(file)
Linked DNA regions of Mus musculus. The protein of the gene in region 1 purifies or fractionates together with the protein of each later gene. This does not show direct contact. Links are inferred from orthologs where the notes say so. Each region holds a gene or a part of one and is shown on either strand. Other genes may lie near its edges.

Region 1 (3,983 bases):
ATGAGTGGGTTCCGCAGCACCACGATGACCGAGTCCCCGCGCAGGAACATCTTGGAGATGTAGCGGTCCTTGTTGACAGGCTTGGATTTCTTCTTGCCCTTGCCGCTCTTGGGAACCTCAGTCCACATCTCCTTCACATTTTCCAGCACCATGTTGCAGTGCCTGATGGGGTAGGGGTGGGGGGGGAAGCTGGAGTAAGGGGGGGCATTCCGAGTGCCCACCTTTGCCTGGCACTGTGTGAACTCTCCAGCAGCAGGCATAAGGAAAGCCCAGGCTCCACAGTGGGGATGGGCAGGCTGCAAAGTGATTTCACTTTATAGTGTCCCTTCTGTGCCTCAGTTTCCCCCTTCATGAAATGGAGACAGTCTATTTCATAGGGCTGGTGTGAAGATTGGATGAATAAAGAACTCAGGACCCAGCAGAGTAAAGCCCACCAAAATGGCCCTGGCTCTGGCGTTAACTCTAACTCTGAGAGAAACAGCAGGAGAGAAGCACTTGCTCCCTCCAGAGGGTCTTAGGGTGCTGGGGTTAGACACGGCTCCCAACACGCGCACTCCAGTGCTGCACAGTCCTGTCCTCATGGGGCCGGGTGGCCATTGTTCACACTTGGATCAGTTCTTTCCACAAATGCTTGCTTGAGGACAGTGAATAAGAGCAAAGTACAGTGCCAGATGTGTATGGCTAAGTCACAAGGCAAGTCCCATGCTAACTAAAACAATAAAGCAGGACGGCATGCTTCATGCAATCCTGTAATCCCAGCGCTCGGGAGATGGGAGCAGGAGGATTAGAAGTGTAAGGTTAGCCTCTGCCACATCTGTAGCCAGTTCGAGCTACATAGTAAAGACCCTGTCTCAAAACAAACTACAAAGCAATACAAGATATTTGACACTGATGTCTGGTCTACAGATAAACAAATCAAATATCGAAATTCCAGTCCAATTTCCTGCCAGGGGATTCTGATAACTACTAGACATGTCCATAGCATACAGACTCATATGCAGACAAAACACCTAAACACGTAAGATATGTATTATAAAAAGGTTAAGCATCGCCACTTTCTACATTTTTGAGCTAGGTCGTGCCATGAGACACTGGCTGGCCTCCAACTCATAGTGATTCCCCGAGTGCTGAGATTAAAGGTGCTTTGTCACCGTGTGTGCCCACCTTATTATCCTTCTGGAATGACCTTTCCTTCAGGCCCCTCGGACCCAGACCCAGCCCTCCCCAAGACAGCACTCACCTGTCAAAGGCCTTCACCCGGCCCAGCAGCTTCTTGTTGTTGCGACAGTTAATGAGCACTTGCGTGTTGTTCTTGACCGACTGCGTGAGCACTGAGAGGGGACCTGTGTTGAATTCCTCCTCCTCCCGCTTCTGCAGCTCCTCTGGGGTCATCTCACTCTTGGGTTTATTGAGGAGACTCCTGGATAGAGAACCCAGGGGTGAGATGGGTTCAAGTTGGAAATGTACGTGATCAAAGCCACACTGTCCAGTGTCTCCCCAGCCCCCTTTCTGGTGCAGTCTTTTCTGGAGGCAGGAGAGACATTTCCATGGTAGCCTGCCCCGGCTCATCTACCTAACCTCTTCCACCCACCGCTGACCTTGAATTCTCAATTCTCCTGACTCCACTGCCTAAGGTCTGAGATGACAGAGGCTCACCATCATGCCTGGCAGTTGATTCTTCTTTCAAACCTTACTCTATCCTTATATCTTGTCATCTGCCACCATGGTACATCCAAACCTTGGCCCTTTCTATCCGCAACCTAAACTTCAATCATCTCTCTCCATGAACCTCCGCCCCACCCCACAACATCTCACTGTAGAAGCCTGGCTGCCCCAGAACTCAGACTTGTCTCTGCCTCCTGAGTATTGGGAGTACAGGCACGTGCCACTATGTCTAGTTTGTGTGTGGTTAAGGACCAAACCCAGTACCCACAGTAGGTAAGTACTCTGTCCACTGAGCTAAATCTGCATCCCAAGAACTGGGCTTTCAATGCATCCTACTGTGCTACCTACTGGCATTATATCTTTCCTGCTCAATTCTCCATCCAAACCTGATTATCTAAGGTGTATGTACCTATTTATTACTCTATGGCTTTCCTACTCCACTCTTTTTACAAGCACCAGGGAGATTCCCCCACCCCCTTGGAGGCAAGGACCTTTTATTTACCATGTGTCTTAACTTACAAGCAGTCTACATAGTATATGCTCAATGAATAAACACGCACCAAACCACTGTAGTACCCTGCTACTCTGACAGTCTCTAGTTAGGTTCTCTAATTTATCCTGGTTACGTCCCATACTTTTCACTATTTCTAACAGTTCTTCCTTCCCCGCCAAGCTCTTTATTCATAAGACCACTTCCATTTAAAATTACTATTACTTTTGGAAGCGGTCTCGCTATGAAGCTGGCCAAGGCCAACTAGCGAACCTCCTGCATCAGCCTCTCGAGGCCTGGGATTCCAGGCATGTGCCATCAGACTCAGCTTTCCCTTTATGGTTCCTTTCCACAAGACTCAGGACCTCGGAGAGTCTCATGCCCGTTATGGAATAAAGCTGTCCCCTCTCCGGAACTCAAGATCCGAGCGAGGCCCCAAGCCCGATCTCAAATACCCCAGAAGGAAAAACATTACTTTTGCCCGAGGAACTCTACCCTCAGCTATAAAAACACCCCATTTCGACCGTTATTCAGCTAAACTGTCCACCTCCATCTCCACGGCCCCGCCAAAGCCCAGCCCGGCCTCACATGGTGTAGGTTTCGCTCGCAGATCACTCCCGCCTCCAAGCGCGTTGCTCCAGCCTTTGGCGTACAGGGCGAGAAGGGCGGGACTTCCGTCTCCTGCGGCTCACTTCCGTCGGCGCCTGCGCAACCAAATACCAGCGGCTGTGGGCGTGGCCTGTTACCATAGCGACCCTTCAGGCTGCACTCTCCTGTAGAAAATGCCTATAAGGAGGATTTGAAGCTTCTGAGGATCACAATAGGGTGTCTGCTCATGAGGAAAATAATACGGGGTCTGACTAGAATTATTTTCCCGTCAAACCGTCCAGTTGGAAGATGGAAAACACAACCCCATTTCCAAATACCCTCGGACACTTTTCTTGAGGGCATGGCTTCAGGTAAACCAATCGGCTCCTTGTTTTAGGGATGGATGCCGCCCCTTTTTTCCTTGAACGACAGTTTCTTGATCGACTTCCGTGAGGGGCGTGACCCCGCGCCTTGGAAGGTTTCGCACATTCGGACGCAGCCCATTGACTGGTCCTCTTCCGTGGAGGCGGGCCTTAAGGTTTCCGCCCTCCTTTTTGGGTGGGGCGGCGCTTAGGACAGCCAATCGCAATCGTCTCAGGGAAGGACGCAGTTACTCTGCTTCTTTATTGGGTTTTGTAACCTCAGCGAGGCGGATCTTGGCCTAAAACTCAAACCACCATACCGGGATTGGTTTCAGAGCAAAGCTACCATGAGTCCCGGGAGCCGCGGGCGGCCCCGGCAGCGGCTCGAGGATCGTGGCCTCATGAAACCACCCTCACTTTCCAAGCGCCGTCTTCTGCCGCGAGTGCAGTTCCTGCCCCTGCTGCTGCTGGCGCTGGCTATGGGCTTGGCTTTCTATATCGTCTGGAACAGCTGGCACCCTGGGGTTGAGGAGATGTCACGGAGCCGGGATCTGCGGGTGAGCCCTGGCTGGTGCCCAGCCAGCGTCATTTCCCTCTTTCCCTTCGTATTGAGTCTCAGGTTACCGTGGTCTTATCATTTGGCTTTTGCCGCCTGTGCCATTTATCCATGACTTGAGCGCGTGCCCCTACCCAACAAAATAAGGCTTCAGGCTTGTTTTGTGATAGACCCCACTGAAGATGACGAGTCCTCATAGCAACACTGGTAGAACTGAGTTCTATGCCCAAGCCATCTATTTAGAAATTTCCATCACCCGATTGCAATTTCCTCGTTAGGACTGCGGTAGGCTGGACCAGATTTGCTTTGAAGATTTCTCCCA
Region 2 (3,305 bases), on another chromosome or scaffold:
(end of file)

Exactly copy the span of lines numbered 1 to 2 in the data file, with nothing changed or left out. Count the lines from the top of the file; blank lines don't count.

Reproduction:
Linked DNA regions of Mus musculus. The protein of the gene in region 1 purifies or fractionates together with the protein of each later gene. This does not show direct contact. Links are inferred from orthologs where the notes say so. Each region holds a gene or a part of one and is shown on either strand. Other genes may lie near its edges.

Region 1 (3,983 bases):